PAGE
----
I asked my colleagues to present tricky situations, all on different spots in the continuum between cheating and gamesmanship. Many are particularly effective because they are hard to prove. Some names were changed or deleted to protect the guilty.
Erik Czerwin: The high school team that I coach had a match in our school library. The cheerleaders were practicing just outside the library windows. My team faced in towards the library. Our opposing team sat facing out the windows with the cheerleaders in view.
Walter High: Deliberately setting an electronic clock so that you have delay and your opponent does not.
Chris Merli: I used to know a player that in blitz games would play Nf6 and as the N passed through g7 would bump the pawn to g6.
Tim Lund: Wear funny or distracting t-shirts.
Daniel Parmet: Your opponent rearranges the board in front of the TD and claims your scoresheet is made up.
Michael Atkins: Player A offers a draw. Player B thinks for 45 minutes, agrees, and Player A says, “I never offered a draw.”
Brian Harrigan: With less than 5 minutes left on his clock to finish his game a player stopped notating. A 3 time repetition of position occurred. He made a draw claim. His opponent replied by continuing to move and repeating the position. The player also repeated his moves a couple more times before finally playing something else. He lost the game. After the game he told his opponent, “That was a draw, you know.” His opponent replied, “Since you stopped notating, you have no proof that a repetition occurred.” A TD was never involved in the game.
G.F. David: I was playing blitz and time was low. I was about to promote a pawn to a queen in a couple of moves. While I was moving my opponent picked up the queen and held it in his hand. When my pawn reached the last rank, I reached for the queen that was there just 20 seconds ago—it wasn’t there. I lost 8 of the remaining 10 seconds looking for the queen in his hand thereby allowing him to draw and not lose.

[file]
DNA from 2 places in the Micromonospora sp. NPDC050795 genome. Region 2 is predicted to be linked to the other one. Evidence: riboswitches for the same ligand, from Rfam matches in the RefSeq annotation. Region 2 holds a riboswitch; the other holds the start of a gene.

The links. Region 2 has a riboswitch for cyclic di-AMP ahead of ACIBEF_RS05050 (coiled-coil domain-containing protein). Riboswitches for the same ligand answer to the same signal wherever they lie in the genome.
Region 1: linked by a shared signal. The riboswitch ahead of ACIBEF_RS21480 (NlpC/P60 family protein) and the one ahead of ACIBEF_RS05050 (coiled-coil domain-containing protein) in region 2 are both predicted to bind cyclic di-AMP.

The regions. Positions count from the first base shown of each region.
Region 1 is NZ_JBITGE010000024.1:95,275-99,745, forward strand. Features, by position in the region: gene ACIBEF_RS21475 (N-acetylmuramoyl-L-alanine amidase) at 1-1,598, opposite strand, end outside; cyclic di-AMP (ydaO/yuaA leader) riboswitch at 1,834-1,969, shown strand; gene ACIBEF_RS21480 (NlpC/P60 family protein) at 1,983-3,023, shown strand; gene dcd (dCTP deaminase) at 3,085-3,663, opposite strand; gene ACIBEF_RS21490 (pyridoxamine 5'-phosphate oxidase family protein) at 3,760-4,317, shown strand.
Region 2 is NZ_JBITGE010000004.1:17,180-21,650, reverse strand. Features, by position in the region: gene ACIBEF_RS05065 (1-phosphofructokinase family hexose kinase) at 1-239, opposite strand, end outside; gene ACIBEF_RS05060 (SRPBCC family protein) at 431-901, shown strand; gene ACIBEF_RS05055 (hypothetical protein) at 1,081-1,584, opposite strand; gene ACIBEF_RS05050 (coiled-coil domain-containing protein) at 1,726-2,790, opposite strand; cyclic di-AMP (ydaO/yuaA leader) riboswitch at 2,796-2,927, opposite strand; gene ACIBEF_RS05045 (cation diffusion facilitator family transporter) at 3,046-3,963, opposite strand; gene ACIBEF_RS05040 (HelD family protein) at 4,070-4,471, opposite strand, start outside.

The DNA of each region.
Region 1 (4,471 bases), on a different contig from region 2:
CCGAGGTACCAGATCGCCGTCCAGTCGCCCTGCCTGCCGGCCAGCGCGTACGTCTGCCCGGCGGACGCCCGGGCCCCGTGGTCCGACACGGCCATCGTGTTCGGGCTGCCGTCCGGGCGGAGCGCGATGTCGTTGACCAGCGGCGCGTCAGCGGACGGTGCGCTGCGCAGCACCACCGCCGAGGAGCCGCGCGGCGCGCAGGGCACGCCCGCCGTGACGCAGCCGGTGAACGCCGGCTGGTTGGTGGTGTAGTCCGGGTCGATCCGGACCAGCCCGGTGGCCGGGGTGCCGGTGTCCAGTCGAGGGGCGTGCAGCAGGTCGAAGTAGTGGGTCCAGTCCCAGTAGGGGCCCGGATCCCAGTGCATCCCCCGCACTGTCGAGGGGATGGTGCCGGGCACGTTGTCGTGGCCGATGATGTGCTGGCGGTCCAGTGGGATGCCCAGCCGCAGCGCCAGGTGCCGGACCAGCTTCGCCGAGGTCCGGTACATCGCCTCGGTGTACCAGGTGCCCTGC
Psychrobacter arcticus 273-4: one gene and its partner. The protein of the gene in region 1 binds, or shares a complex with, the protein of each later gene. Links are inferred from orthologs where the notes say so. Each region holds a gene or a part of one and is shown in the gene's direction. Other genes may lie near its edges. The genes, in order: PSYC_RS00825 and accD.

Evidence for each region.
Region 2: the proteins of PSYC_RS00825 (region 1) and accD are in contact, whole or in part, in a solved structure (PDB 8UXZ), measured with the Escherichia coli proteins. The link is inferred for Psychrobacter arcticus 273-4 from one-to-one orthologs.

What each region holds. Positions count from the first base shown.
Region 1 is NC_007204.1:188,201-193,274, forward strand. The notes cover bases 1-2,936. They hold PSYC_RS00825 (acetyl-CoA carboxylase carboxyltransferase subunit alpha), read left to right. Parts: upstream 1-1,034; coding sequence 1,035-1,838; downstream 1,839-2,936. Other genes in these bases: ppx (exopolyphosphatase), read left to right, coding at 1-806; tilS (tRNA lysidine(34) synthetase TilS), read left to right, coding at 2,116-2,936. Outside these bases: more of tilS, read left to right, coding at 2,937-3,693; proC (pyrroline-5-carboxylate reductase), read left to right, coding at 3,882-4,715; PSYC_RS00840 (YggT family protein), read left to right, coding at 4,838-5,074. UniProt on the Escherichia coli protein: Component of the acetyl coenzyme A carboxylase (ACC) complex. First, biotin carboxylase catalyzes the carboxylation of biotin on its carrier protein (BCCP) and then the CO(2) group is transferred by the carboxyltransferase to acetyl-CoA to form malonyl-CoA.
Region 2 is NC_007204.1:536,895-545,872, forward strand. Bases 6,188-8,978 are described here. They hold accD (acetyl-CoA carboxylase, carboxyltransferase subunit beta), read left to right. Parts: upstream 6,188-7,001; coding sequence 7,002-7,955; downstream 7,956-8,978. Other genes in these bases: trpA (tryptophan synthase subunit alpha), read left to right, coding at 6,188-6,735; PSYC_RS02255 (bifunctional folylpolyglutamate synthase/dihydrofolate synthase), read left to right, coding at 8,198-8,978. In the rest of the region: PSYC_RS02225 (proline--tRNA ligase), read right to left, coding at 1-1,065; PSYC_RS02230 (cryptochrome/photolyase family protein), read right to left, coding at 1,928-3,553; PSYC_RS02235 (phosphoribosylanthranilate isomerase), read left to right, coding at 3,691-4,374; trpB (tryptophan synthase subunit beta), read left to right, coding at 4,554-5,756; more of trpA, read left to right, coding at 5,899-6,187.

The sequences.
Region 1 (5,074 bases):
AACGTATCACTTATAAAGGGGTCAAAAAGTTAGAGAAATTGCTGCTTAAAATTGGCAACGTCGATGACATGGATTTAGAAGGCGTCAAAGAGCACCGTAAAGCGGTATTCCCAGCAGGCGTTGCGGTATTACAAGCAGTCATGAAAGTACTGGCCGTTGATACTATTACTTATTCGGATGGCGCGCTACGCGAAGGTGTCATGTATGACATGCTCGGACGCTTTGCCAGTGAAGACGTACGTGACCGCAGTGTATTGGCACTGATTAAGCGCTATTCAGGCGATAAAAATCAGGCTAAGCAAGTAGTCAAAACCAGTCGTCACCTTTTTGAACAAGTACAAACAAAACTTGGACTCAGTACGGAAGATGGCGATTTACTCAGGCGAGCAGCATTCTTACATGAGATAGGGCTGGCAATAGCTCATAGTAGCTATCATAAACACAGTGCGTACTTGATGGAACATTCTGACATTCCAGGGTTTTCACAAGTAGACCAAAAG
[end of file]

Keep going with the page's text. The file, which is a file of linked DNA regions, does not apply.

JJ Lang: Player A touches his queen and then he lets go of it. His opponent, Player B, claimed, “Touch Move” indicating Player A touched his bishop instead.
Brian Karen: As the story goes a famous young GM was warned about his upcoming opponent. The opponent would write down a blunder on his score sheet, push it toward his opponent, then cross out the blunder and play a strong move. But when he showed the blunder the GM shouted, “TOUCH MOVE!” Of course the opponent claimed he never touched the piece. The Grand Master said, “He did – look he even wrote it on his score sheet!”
Tim Mirabile: When in a complicated position, your opponent reaches for a piece that can make a strong move, you yell, “TOUCH MOVE” just before he touches it. The opponent then denies that he touched the piece, and this is upheld. When he goes back to play his move, there is a chance he will wonder why you wanted him to move that piece so badly, and may doubt his calculations while moving another piece instead.
Neal Bellon: When your opponent is in time pressure, you make a move that is NOT a check and deliberately say, “Check.” The idea is for him to eat more clock time looking for the phantom “check.” It’s a cheesy way of clocking your opponent.
Mike Shuey: I’ve heard of people calling checkmate when there is no checkmate on the board.
Tim Just: To rattle their opponents, some players make false claims—especially false claims of cheating.
Frederick Rhine: It is the last round of the unrated state team championship. The top two teams are playing for the title. On Board 1, Player B has a winning position—a piece up. The players are in mutual time pressure. Player A makes his move, knocking over several pieces in the process, and hits player B’s clock. Player B, foolishly, lets his clock keep running while he assists Player A in picking up the knocked over pieces. While they are doing this, Player A yells, “Flag!” The arbiter at the tournament, who is also the coach of Player A’s team, rules that Player A has won on time.
The US Chess Rules (Chapters 1-2+11 from the 7th edition rulebook) are now downloadable and available on-line.
Tim Just is a National Tournament Director, FIDE National Arbiter, and editor of the 5th, 6th, and 7th editions of the US Chess Rulebook. He is also the author of My Opponent is Eating a Doughnut & Just Law, which are both available from US Chess Sales and Amazon/Kindle. Additionally, Tim recently revised The Guide To Scholastic Chess, a guide created to help teachers and scholastic organizers who wish to begin, improve, or strengthen their school chess program. Tim is also a member of the US Chess Rules Committee. His new column, exclusive to US Chess, “Just the Rules” will help clarify potentially confusing regulations.